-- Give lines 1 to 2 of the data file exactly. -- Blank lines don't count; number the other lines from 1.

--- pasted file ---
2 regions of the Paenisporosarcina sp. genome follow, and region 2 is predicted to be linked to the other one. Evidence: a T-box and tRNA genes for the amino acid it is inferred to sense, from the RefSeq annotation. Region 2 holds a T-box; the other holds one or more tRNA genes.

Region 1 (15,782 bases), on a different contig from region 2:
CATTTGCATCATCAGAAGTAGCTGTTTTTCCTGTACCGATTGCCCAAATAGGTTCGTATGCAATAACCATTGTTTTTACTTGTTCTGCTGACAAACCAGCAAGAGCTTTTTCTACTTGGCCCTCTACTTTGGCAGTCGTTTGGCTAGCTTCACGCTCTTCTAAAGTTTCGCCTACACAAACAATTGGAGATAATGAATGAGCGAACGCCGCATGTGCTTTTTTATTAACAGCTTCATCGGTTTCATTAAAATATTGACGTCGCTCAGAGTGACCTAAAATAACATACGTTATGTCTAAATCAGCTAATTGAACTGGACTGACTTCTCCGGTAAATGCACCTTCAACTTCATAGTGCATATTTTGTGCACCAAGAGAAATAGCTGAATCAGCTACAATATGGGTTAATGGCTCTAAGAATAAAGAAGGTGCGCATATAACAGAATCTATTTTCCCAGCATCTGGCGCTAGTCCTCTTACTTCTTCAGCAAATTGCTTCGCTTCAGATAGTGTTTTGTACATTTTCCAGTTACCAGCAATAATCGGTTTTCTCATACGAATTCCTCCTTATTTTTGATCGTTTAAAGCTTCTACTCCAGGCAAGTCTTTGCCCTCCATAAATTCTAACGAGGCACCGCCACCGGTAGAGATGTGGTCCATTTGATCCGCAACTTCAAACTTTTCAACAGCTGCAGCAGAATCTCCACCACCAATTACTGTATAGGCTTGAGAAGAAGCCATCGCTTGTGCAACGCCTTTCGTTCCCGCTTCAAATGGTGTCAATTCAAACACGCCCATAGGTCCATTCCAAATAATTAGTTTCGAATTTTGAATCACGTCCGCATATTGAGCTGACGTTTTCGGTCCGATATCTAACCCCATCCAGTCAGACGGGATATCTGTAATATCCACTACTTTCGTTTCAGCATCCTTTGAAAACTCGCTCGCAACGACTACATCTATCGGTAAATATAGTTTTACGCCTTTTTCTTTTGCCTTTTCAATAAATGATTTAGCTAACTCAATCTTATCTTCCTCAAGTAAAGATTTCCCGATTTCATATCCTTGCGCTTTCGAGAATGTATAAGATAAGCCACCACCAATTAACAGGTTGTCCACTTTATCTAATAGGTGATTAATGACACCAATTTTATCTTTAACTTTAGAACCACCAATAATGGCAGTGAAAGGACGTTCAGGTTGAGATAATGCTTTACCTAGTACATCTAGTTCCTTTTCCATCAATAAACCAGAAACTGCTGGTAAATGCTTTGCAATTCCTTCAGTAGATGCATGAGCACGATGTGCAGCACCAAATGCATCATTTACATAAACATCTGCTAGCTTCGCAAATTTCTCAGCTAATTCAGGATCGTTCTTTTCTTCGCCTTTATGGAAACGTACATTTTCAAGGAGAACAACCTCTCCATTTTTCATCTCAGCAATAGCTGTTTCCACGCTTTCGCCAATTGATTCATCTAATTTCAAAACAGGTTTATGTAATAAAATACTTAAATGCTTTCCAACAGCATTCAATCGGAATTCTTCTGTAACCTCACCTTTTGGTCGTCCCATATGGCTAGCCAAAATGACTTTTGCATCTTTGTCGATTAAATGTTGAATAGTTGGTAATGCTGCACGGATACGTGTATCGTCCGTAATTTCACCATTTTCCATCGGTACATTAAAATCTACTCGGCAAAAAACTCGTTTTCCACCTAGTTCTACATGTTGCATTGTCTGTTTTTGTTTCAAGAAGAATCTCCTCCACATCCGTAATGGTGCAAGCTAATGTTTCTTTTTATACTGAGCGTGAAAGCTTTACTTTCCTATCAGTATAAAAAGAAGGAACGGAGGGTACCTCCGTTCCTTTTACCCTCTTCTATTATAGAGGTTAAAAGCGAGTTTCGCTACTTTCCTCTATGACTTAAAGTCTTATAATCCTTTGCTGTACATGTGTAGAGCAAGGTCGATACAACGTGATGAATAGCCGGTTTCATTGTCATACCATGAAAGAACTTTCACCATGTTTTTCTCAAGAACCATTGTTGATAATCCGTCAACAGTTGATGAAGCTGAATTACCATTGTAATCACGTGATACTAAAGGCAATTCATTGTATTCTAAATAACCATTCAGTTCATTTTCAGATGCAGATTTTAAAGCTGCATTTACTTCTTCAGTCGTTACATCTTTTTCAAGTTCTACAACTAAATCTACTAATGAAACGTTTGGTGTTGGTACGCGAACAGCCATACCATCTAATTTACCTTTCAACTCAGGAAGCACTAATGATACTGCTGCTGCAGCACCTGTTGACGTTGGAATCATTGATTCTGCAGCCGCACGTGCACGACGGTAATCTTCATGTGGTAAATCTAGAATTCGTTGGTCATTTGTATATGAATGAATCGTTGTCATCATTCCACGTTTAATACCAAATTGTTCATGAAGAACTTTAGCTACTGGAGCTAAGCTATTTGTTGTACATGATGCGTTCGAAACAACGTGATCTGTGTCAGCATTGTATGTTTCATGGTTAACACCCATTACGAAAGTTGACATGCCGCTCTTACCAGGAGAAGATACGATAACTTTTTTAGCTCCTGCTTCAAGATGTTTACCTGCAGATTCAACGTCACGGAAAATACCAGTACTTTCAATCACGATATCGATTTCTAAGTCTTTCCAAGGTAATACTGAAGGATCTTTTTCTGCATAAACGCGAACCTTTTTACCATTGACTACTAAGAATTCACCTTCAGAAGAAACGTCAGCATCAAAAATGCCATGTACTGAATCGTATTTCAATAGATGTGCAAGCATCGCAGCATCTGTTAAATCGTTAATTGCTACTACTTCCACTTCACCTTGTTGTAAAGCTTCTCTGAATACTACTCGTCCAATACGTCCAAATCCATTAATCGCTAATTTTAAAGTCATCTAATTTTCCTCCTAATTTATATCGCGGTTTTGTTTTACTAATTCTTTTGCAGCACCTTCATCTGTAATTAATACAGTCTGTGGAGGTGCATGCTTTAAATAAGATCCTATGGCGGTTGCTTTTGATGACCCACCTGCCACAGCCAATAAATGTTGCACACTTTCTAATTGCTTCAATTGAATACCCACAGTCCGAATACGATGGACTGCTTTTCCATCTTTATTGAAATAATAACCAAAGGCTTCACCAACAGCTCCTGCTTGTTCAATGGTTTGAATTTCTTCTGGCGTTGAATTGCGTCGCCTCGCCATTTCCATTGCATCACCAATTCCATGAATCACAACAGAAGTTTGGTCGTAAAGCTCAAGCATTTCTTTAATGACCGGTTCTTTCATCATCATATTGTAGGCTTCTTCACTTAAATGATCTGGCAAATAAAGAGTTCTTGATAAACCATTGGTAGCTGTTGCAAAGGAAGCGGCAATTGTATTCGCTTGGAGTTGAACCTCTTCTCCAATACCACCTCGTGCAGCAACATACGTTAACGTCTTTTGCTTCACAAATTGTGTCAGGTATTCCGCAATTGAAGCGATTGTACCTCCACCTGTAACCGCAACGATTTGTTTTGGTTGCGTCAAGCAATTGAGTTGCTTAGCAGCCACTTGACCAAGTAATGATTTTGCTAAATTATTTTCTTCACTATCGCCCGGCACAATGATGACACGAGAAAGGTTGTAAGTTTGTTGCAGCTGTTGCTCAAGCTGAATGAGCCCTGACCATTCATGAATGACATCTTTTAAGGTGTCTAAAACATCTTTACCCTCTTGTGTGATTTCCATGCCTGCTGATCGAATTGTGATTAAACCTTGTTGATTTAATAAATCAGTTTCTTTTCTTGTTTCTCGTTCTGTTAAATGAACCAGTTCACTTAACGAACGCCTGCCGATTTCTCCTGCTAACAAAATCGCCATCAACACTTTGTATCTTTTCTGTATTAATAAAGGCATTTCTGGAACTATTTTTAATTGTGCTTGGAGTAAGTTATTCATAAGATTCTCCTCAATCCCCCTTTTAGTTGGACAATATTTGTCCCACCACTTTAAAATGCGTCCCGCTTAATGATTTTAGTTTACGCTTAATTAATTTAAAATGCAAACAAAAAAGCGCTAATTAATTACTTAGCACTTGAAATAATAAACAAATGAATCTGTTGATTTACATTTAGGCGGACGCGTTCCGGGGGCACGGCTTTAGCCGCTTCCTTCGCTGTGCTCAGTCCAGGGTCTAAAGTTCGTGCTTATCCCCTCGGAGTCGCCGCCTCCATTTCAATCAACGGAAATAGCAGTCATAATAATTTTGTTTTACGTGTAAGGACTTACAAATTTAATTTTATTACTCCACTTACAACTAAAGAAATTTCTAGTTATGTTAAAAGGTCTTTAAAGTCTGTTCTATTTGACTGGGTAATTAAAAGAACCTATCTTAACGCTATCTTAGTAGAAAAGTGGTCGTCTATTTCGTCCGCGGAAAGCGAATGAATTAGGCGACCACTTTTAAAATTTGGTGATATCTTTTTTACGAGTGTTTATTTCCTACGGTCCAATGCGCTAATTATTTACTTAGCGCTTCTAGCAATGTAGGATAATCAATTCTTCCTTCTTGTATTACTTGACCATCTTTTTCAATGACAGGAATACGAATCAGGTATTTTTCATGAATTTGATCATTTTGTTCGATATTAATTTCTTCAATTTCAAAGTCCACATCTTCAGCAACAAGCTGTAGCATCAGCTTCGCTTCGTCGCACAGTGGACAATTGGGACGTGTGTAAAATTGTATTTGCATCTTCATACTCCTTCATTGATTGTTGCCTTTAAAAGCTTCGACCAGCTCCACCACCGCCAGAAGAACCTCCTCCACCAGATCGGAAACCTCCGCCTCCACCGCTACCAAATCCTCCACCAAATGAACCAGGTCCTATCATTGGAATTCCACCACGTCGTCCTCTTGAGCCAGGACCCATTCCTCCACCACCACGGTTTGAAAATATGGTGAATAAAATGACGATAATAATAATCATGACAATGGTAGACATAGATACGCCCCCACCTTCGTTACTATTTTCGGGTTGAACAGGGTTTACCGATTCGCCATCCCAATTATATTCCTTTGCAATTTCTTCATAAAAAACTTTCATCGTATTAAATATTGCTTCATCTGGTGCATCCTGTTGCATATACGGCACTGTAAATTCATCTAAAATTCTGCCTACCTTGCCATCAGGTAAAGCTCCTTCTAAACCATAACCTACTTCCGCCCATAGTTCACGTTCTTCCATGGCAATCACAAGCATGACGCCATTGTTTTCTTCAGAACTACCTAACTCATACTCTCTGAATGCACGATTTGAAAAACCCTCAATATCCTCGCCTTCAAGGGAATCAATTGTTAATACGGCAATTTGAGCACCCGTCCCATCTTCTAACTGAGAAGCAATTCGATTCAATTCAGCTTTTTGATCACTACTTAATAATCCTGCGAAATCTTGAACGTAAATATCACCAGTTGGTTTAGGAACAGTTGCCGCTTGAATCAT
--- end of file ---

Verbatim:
2 regions of the Paenisporosarcina sp. genome follow, and region 2 is predicted to be linked to the other one. Evidence: a T-box and tRNA genes for the amino acid it is inferred to sense, from the RefSeq annotation. Region 2 holds a T-box; the other holds one or more tRNA genes.

Region 1 (15,782 bases), on a different contig from region 2: